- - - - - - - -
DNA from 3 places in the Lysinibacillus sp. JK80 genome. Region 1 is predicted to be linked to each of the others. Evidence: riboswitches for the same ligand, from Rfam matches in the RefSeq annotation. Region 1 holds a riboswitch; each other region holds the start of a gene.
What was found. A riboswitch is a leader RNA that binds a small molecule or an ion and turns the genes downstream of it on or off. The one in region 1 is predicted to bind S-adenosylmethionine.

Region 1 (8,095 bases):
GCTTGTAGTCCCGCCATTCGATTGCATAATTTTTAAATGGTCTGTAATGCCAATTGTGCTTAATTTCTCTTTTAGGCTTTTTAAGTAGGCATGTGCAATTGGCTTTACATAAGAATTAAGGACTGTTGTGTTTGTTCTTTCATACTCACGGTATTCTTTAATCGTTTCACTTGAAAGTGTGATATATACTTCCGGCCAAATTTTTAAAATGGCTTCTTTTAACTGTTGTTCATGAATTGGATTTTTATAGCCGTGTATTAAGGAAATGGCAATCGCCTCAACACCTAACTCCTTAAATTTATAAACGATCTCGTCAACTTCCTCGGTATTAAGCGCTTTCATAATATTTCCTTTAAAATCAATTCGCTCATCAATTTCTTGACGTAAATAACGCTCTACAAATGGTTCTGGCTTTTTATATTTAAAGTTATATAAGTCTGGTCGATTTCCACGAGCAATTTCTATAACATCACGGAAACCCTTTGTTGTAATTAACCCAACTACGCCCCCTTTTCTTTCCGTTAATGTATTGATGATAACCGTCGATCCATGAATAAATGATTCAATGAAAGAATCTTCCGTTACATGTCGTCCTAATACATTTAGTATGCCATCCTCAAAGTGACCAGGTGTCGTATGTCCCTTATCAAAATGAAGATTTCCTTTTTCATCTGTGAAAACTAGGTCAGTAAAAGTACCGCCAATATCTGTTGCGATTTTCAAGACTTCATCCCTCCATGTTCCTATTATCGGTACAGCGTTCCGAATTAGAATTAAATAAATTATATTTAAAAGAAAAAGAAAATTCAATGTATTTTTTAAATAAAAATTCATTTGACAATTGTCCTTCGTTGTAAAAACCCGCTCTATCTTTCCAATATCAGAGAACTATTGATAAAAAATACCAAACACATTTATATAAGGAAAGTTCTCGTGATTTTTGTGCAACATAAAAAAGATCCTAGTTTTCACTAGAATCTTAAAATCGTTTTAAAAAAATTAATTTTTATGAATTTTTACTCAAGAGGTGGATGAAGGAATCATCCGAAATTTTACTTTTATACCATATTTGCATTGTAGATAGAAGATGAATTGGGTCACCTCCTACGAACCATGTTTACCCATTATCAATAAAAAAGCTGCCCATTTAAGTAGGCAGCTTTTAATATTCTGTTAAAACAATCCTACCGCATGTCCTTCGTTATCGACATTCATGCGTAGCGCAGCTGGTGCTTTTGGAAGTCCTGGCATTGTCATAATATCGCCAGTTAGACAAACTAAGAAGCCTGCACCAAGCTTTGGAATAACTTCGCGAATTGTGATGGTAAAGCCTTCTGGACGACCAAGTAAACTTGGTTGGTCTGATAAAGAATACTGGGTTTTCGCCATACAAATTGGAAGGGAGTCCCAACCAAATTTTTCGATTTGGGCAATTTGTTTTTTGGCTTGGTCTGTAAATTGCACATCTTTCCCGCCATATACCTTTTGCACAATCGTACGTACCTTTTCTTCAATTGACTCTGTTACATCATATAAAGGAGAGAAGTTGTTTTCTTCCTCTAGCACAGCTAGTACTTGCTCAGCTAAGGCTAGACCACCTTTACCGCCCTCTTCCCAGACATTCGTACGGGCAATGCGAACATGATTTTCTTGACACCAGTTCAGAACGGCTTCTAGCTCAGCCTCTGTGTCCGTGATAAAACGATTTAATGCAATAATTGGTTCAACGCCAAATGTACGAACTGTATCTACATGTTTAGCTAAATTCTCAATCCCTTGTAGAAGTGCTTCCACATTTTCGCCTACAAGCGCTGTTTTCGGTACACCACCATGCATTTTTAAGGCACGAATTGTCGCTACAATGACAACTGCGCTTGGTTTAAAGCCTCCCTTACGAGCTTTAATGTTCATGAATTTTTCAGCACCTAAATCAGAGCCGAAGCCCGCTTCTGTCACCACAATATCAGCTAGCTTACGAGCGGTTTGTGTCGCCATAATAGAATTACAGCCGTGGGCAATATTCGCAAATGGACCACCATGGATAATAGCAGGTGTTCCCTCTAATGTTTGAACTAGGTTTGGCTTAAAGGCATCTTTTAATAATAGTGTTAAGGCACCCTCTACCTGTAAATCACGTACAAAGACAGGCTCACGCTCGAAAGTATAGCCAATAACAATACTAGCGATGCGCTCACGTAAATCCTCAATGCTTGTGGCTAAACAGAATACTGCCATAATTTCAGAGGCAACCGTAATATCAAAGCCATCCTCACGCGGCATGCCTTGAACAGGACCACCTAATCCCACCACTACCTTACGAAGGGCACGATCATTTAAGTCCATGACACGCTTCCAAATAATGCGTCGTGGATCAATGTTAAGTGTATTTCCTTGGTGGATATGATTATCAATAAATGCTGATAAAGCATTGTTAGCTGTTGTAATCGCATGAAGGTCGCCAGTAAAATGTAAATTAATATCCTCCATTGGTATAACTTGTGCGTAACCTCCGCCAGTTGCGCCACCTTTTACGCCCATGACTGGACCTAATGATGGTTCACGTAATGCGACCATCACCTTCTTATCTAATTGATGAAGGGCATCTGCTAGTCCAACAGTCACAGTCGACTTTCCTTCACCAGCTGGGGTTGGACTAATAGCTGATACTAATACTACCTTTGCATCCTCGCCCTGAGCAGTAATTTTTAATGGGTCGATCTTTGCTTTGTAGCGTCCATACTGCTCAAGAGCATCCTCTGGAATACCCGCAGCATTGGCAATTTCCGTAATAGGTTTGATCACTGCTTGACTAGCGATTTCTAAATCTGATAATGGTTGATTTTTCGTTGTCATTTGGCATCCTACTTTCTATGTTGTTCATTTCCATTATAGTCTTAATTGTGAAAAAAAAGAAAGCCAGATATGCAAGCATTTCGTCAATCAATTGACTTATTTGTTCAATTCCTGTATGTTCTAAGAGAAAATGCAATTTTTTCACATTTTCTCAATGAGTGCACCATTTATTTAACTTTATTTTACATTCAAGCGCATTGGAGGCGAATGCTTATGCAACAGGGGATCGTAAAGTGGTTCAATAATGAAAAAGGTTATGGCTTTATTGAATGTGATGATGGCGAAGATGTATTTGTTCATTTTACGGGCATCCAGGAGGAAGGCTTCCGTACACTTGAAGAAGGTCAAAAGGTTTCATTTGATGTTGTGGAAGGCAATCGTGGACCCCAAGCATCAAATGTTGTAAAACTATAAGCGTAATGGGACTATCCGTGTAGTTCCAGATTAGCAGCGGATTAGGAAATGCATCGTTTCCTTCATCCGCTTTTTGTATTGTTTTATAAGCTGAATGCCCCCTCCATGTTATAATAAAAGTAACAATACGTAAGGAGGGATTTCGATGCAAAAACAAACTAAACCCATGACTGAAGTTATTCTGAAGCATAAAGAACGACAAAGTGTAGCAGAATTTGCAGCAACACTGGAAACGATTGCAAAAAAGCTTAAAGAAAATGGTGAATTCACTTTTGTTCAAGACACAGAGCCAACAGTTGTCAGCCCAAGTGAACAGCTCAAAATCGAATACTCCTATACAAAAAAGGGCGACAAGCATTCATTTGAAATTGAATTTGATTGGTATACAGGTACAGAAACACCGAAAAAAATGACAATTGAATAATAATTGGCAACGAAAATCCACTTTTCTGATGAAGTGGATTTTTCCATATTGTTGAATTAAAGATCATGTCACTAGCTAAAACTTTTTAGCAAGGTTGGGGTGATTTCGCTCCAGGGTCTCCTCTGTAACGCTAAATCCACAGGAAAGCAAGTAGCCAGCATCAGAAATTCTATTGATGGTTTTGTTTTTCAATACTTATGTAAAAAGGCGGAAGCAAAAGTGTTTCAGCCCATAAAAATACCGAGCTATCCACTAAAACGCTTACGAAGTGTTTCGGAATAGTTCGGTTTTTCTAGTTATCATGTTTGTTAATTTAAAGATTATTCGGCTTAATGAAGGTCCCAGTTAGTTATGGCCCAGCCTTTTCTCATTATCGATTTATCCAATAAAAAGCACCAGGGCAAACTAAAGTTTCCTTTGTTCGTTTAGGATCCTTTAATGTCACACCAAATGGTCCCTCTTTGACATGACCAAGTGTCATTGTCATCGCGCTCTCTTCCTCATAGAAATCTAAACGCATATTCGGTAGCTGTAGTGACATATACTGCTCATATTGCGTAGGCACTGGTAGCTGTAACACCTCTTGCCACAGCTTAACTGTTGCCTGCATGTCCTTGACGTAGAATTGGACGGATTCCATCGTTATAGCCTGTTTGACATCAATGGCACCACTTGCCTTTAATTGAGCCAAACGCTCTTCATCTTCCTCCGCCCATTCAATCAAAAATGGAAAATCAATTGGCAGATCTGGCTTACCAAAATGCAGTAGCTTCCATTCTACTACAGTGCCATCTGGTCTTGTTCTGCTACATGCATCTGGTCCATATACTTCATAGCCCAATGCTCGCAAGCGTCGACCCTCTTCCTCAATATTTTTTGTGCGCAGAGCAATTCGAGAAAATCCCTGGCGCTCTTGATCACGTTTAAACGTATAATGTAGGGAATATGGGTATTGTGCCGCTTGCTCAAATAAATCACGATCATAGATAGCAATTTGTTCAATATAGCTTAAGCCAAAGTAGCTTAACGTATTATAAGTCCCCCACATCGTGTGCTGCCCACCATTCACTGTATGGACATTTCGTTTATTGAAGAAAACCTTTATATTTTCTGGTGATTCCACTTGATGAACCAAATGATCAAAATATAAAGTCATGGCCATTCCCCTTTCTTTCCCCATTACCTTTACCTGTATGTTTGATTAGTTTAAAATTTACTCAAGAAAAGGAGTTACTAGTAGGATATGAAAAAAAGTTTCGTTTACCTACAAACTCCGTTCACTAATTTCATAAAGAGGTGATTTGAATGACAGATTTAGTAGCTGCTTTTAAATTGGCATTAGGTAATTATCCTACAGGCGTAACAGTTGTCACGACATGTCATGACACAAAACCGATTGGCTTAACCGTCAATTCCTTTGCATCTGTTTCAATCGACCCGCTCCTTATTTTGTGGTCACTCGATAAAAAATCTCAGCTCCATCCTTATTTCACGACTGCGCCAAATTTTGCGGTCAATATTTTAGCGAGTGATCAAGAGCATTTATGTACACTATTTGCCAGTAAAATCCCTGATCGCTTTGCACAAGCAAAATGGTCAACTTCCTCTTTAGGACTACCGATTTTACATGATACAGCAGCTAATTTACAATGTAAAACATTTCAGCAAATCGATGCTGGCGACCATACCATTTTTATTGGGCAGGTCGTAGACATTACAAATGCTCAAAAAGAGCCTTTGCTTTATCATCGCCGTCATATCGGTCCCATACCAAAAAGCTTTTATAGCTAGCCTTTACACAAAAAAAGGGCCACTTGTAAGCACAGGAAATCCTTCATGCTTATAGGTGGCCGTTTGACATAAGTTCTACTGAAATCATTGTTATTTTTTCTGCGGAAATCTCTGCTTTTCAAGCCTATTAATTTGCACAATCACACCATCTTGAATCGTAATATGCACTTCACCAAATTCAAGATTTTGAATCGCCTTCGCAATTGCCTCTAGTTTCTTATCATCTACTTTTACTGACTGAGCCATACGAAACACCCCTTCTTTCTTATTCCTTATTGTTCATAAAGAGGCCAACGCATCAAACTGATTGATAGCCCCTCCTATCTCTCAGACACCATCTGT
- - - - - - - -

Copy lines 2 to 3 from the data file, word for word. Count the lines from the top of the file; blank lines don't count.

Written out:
What was found. A riboswitch is a leader RNA that binds a small molecule or an ion and turns the genes downstream of it on or off. The one in region 1 is predicted to bind S-adenosylmethionine.

Region 1 (8,095 bases):